A few weeks ago, I was asked by a high tech industry colleague for any book suggestions I had for his professional self-development.   I was pleased to receive this request as I’m a big advocate for continuous learning and always impressed when busy professionals have the motivation and make the time to read and improve.

I didn’t have a ready made list so I quickly started racking my brain for meaningful and impactful books that have stuck with me through my life.  I thought it best to select books from specific categories that would be useful for high tech professionals.   The categories I chose were:

  • Management
  • Critical Thinking
  • Negotiation and Influence
  • Venture Capital
  • Decision Making
  • Personal Leadership
  • Entrepreneurial Inspiration
  • Innovation

With the categories defined, books I’ve loved started just silently rolling off of my tongue.  Titles from the likes of Collins, Grove, Horowitz, Voss, Cialdini,  Heath,  Duhigg,  Knight, McCullough, Weinberg, Christensen and a few others.    I was happy with my list and sent it off knowing that if he read these books, it would offer tremendous value for his burgeoning career.

But after I sent the email, I took another look at the list.   Something was gnawing at me.  As I reviewed the list again, I realized what it was.   From a list of 12 books,  11 of the books were written by a Caucasian male and 1 was co-written by a Caucasian male and female husband and wife duo.   

Now, in the past month, in the aftermath of the senseless killing of George Floyd, the needed conversation about social justice, equality, and opportunity for African Americans and other under-represented communities has been increasing.  That conversation spurred my awareness to take another look at my list and realize the glaring absence of diversity in my recommendations.    

These books are all fantastic books which made my list for a reason—they have made a meaningful impact on me.  But what I’ve realized is that each author has written based on his life experiences and context.   Thus, when he writes about management, decision making or influence, he hasn’t likely written it from the perspective of how would an under-represented community member such as a Latino or African American woman have to manage or influence in an organization.  Their societal circumstances may require different techniques and support to be able to create the same influence and be able to make similar decisions.     And likewise;  the guidance being given on how to manage and lead team members may be offered in a uniform way; but managing those in under-represented communities requires a greater awareness of societal context.    Not choosing and reading enough books from authors who have this under-represented societal context will prove to be a disservice to the both the majority and under-represented manager and leader as well as the under-represented employee.     There is a place and need in my reading list from both the great books and authors I’ve learned so much from and from under-represented authors whose perspective will create a more full, well rounded education for me.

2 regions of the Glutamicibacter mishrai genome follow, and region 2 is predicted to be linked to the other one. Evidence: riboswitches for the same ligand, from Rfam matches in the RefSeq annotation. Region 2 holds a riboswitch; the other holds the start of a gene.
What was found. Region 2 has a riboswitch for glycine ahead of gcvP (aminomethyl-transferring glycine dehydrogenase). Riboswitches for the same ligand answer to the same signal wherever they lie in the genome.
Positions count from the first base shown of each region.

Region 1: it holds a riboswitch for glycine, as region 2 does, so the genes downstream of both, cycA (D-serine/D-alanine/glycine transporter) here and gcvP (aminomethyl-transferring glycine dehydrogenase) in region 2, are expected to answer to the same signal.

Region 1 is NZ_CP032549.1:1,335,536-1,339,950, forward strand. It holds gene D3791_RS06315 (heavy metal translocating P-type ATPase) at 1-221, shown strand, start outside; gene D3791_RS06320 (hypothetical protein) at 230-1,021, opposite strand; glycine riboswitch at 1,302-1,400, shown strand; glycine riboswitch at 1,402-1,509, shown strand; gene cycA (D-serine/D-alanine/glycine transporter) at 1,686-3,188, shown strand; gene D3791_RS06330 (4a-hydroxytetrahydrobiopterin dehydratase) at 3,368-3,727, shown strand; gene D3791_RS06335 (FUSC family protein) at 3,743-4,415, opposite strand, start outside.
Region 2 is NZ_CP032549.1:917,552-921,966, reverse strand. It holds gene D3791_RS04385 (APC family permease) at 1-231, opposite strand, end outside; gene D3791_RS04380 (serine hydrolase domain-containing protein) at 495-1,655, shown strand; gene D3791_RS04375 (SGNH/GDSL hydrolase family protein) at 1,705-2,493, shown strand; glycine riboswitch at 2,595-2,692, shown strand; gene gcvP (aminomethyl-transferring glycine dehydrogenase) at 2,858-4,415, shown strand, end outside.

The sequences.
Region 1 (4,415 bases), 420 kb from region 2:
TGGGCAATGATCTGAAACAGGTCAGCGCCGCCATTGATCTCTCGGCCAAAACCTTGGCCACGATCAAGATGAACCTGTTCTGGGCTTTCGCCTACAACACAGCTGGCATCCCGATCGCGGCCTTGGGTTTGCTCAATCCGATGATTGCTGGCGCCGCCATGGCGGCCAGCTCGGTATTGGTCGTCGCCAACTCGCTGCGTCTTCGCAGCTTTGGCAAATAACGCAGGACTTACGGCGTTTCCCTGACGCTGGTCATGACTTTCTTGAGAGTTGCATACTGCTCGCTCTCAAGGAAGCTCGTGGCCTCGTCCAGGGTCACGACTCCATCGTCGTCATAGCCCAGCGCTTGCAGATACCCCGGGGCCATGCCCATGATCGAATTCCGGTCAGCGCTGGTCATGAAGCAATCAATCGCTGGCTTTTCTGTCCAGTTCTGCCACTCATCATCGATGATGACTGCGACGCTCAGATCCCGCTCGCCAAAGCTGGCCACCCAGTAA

Next time I share such a list, I will make a few additions to the list.

  1. In existing categories, I will be more proactive and self-aware and also recommend authors from under represented communities who are inspirational business leaders and entrepreneurs who will have written about their management and leadership styles, which inherently will be built from their societal context.
  2. I will include another category which may not be specifically a business management or leadership related book (which will be captured in #1), but a Diversity and Inclusion category that may be more about history, psychology and current affairs to enhance my learning.

Looking forward to share an updated enhanced list with my colleague soon!